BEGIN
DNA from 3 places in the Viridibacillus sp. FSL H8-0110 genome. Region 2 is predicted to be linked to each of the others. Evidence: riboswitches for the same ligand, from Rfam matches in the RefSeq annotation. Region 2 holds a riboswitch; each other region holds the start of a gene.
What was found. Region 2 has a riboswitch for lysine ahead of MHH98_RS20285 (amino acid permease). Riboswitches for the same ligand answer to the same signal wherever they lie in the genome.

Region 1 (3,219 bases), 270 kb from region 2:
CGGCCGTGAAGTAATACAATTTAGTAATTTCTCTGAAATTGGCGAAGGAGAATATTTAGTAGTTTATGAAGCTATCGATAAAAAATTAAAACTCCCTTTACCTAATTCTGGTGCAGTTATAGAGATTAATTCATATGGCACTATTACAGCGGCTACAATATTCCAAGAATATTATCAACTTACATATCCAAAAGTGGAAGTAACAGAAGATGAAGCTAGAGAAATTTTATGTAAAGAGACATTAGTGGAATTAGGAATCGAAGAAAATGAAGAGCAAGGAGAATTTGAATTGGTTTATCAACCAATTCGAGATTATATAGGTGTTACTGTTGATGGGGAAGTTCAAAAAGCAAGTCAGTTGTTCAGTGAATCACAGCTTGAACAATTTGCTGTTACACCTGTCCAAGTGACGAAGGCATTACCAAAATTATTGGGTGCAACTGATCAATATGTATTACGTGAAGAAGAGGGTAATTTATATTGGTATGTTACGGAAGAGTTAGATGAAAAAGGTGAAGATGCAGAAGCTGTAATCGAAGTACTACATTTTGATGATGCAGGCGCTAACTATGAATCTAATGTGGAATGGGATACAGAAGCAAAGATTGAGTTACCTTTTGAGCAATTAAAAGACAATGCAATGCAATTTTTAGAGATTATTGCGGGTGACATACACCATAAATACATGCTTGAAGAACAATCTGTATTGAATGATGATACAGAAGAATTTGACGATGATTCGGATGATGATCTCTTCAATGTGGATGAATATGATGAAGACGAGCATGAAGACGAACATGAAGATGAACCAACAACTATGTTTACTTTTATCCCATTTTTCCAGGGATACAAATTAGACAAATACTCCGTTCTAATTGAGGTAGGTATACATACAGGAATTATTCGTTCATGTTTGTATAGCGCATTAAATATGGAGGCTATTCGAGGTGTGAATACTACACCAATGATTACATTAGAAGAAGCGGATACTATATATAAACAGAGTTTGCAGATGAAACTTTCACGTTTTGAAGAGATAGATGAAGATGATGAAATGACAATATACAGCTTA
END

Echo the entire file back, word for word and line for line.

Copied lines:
DNA from 3 places in the Viridibacillus sp. FSL H8-0110 genome. Region 2 is predicted to be linked to each of the others. Evidence: riboswitches for the same ligand, from Rfam matches in the RefSeq annotation. Region 2 holds a riboswitch; each other region holds the start of a gene.
What was found. Region 2 has a riboswitch for lysine ahead of MHH98_RS20285 (amino acid permease). Riboswitches for the same ligand answer to the same signal wherever they lie in the genome.

Region 1 (3,219 bases), 270 kb from region 2:
CGGCCGTGAAGTAATACAATTTAGTAATTTCTCTGAAATTGGCGAAGGAGAATATTTAGTAGTTTATGAAGCTATCGATAAAAAATTAAAACTCCCTTTACCTAATTCTGGTGCAGTTATAGAGATTAATTCATATGGCACTATTACAGCGGCTACAATATTCCAAGAATATTATCAACTTACATATCCAAAAGTGGAAGTAACAGAAGATGAAGCTAGAGAAATTTTATGTAAAGAGACATTAGTGGAATTAGGAATCGAAGAAAATGAAGAGCAAGGAGAATTTGAATTGGTTTATCAACCAATTCGAGATTATATAGGTGTTACTGTTGATGGGGAAGTTCAAAAAGCAAGTCAGTTGTTCAGTGAATCACAGCTTGAACAATTTGCTGTTACACCTGTCCAAGTGACGAAGGCATTACCAAAATTATTGGGTGCAACTGATCAATATGTATTACGTGAAGAAGAGGGTAATTTATATTGGTATGTTACGGAAGAGTTAGATGAAAAAGGTGAAGATGCAGAAGCTGTAATCGAAGTACTACATTTTGATGATGCAGGCGCTAACTATGAATCTAATGTGGAATGGGATACAGAAGCAAAGATTGAGTTACCTTTTGAGCAATTAAAAGACAATGCAATGCAATTTTTAGAGATTATTGCGGGTGACATACACCATAAATACATGCTTGAAGAACAATCTGTATTGAATGATGATACAGAAGAATTTGACGATGATTCGGATGATGATCTCTTCAATGTGGATGAATATGATGAAGACGAGCATGAAGACGAACATGAAGATGAACCAACAACTATGTTTACTTTTATCCCATTTTTCCAGGGATACAAATTAGACAAATACTCCGTTCTAATTGAGGTAGGTATACATACAGGAATTATTCGTTCATGTTTGTATAGCGCATTAAATATGGAGGCTATTCGAGGTGTGAATACTACACCAATGATTACATTAGAAGAAGCGGATACTATATATAAACAGAGTTTGCAGATGAAACTTTCACGTTTTGAAGAGATAGATGAAGATGATGAAATGACAATATACAGCTTA